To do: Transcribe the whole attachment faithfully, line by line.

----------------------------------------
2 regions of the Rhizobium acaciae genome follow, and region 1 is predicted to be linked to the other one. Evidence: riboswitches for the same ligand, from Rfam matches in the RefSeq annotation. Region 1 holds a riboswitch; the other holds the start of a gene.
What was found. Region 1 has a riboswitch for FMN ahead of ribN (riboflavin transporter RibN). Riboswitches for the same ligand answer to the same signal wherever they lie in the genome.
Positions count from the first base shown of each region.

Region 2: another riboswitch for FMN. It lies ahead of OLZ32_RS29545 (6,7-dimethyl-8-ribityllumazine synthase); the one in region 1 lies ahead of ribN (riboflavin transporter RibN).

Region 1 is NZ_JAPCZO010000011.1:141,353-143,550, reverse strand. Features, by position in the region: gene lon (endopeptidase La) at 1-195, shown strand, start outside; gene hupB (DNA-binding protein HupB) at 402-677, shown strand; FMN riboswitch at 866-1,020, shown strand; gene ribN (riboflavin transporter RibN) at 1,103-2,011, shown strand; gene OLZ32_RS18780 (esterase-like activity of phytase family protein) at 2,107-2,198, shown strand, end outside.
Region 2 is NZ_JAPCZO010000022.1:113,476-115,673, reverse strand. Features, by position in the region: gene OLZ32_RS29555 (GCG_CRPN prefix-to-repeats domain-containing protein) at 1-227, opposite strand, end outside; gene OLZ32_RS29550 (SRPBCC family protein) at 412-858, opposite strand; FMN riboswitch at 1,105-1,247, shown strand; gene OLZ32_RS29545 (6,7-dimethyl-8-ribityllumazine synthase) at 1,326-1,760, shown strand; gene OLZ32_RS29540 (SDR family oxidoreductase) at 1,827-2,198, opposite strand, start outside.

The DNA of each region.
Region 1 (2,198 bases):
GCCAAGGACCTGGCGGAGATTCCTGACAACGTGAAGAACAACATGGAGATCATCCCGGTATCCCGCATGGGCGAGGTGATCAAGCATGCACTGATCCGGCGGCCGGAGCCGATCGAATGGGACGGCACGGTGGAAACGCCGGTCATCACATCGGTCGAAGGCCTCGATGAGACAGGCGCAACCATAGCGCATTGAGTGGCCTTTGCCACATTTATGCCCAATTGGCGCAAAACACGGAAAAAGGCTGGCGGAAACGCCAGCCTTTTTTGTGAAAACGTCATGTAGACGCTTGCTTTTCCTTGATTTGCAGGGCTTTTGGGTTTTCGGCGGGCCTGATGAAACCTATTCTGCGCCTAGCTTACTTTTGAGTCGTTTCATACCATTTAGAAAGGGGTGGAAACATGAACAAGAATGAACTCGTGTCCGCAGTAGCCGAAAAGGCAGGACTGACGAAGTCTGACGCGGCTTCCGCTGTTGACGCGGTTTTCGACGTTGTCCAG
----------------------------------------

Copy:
2 regions of the Rhizobium acaciae genome follow, and region 1 is predicted to be linked to the other one. Evidence: riboswitches for the same ligand, from Rfam matches in the RefSeq annotation. Region 1 holds a riboswitch; the other holds the start of a gene.
What was found. Region 1 has a riboswitch for FMN ahead of ribN (riboflavin transporter RibN). Riboswitches for the same ligand answer to the same signal wherever they lie in the genome.
Positions count from the first base shown of each region.

Region 2: another riboswitch for FMN. It lies ahead of OLZ32_RS29545 (6,7-dimethyl-8-ribityllumazine synthase); the one in region 1 lies ahead of ribN (riboflavin transporter RibN).

Region 1 is NZ_JAPCZO010000011.1:141,353-143,550, reverse strand. Features, by position in the region: gene lon (endopeptidase La) at 1-195, shown strand, start outside; gene hupB (DNA-binding protein HupB) at 402-677, shown strand; FMN riboswitch at 866-1,020, shown strand; gene ribN (riboflavin transporter RibN) at 1,103-2,011, shown strand; gene OLZ32_RS18780 (esterase-like activity of phytase family protein) at 2,107-2,198, shown strand, end outside.
Region 2 is NZ_JAPCZO010000022.1:113,476-115,673, reverse strand. Features, by position in the region: gene OLZ32_RS29555 (GCG_CRPN prefix-to-repeats domain-containing protein) at 1-227, opposite strand, end outside; gene OLZ32_RS29550 (SRPBCC family protein) at 412-858, opposite strand; FMN riboswitch at 1,105-1,247, shown strand; gene OLZ32_RS29545 (6,7-dimethyl-8-ribityllumazine synthase) at 1,326-1,760, shown strand; gene OLZ32_RS29540 (SDR family oxidoreductase) at 1,827-2,198, opposite strand, start outside.

The DNA of each region.
Region 1 (2,198 bases):
GCCAAGGACCTGGCGGAGATTCCTGACAACGTGAAGAACAACATGGAGATCATCCCGGTATCCCGCATGGGCGAGGTGATCAAGCATGCACTGATCCGGCGGCCGGAGCCGATCGAATGGGACGGCACGGTGGAAACGCCGGTCATCACATCGGTCGAAGGCCTCGATGAGACAGGCGCAACCATAGCGCATTGAGTGGCCTTTGCCACATTTATGCCCAATTGGCGCAAAACACGGAAAAAGGCTGGCGGAAACGCCAGCCTTTTTTGTGAAAACGTCATGTAGACGCTTGCTTTTCCTTGATTTGCAGGGCTTTTGGGTTTTCGGCGGGCCTGATGAAACCTATTCTGCGCCTAGCTTACTTTTGAGTCGTTTCATACCATTTAGAAAGGGGTGGAAACATGAACAAGAATGAACTCGTGTCCGCAGTAGCCGAAAAGGCAGGACTGACGAAGTCTGACGCGGCTTCCGCTGTTGACGCGGTTTTCGACGTTGTCCAG